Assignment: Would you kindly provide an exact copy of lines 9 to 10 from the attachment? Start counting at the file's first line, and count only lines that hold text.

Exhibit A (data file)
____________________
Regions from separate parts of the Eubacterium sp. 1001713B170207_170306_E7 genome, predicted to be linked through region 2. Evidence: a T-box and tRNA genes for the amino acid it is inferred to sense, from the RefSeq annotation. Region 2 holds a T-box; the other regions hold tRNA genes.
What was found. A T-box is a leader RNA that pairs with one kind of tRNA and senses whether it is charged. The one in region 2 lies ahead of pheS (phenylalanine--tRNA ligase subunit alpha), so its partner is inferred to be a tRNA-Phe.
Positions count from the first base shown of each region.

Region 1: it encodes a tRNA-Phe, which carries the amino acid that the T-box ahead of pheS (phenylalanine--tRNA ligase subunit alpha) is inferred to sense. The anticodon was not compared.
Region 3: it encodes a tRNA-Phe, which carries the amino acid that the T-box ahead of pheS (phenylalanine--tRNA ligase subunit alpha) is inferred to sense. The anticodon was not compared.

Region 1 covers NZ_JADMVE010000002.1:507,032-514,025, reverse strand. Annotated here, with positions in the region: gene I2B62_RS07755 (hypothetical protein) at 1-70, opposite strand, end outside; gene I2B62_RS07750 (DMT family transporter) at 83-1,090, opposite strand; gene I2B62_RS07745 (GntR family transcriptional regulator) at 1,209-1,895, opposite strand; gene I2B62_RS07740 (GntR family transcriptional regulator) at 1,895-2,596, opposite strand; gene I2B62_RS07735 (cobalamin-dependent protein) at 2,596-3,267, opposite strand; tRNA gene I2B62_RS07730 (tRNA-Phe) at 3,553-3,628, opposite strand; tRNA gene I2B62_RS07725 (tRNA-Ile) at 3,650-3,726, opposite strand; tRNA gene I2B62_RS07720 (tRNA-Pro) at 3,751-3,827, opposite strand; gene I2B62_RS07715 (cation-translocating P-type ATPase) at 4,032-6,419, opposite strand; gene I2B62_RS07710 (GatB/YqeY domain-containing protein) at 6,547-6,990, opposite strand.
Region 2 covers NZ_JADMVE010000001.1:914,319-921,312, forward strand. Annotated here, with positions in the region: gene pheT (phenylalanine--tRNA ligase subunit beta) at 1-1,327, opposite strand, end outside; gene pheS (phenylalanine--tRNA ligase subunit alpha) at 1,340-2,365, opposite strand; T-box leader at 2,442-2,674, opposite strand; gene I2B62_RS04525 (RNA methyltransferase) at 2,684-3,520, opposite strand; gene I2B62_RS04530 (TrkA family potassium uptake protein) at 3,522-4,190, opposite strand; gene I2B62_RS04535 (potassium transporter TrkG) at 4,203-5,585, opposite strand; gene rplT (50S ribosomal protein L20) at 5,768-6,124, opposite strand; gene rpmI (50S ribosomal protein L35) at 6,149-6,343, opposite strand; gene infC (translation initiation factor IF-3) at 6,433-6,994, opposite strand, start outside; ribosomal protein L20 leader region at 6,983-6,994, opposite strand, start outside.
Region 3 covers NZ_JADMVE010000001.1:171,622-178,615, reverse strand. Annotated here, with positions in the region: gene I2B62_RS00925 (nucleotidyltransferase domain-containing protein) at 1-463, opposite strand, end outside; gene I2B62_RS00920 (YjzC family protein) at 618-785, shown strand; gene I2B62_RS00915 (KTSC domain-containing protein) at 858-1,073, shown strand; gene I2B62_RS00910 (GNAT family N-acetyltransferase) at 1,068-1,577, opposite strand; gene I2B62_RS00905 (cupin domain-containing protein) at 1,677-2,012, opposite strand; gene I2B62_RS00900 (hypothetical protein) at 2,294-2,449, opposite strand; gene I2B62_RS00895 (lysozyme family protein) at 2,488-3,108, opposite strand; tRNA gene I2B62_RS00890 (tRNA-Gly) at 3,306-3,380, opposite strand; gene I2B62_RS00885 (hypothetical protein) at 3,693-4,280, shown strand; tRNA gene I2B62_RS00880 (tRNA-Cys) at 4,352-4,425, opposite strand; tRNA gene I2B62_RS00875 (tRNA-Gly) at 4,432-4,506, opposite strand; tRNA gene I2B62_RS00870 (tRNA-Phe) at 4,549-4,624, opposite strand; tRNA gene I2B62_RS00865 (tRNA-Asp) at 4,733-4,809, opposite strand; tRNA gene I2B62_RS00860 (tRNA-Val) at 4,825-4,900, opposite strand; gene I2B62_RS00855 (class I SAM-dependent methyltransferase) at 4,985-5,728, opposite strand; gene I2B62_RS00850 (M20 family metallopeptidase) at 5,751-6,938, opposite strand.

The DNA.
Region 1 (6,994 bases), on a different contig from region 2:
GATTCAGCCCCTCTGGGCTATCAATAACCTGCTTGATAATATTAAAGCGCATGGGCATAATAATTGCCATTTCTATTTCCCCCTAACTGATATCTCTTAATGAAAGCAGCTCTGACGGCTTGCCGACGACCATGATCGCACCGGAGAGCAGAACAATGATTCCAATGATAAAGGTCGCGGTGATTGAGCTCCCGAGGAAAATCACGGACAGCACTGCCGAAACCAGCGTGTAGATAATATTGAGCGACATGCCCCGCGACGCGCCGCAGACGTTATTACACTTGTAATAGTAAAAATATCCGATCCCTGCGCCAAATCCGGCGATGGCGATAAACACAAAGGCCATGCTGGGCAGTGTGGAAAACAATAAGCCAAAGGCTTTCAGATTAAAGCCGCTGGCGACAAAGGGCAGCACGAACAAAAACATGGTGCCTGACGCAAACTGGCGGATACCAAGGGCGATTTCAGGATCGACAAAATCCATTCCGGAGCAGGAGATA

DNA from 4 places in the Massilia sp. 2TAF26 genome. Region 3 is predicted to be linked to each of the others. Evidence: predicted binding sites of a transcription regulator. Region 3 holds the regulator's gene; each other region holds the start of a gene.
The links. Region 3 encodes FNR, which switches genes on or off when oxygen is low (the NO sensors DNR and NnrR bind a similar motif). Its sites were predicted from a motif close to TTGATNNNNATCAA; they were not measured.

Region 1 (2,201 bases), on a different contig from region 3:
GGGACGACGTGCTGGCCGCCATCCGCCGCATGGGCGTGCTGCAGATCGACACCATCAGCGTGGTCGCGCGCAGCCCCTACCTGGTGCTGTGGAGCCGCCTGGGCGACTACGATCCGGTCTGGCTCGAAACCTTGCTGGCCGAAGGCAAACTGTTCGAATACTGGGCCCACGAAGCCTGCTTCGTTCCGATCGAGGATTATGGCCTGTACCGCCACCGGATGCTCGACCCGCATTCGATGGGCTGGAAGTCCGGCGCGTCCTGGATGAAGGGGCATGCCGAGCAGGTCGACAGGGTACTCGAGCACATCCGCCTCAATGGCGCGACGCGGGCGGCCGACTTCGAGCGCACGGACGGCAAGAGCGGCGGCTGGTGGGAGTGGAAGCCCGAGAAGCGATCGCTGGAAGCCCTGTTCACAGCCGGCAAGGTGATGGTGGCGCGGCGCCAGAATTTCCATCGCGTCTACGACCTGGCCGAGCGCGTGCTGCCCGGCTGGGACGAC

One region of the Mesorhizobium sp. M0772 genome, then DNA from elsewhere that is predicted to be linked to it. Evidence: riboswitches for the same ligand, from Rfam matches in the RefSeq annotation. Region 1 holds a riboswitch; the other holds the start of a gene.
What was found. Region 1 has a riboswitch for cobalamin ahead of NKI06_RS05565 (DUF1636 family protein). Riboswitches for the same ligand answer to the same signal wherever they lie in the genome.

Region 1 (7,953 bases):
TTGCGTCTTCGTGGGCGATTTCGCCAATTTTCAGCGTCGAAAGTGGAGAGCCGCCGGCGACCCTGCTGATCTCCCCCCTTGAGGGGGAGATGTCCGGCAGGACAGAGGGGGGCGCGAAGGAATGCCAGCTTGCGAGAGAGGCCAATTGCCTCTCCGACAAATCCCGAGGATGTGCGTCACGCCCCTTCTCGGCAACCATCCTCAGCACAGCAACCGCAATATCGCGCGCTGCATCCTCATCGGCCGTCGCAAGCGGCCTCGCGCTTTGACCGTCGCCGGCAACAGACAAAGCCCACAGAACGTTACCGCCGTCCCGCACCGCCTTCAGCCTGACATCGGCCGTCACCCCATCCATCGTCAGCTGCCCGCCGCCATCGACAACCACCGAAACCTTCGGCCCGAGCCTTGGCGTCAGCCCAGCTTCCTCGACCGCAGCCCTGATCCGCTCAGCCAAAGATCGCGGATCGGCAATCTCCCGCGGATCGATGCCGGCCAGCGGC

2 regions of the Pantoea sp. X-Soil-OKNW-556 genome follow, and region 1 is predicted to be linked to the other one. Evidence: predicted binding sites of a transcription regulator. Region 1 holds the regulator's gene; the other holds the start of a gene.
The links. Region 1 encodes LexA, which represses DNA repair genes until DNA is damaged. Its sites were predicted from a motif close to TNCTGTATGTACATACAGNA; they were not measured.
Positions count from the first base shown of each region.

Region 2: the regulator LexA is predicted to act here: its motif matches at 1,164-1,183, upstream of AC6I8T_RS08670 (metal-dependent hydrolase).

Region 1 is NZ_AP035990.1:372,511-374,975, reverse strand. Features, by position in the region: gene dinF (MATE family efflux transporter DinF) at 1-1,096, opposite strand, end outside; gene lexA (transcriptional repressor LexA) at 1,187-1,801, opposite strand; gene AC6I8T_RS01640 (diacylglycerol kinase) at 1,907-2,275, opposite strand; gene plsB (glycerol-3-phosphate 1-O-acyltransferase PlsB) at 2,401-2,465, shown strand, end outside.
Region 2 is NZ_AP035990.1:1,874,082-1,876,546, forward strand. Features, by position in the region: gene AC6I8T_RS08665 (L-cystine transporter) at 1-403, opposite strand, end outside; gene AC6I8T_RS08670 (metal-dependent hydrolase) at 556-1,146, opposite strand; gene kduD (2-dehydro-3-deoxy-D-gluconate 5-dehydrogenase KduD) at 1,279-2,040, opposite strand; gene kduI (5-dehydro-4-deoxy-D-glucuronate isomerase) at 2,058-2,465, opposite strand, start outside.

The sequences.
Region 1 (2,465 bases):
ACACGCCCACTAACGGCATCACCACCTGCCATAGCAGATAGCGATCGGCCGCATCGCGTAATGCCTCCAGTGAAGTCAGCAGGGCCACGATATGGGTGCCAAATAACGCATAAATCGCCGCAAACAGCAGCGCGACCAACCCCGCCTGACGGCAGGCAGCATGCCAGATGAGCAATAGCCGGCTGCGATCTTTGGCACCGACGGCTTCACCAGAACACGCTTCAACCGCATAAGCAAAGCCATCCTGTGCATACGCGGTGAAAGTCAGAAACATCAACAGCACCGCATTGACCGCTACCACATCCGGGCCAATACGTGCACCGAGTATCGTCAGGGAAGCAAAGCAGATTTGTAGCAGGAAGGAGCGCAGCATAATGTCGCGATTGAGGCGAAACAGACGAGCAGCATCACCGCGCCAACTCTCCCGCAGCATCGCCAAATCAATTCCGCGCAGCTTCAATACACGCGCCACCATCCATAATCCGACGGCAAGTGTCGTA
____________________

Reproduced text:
The DNA.
Region 1 (6,994 bases), on a different contig from region 2: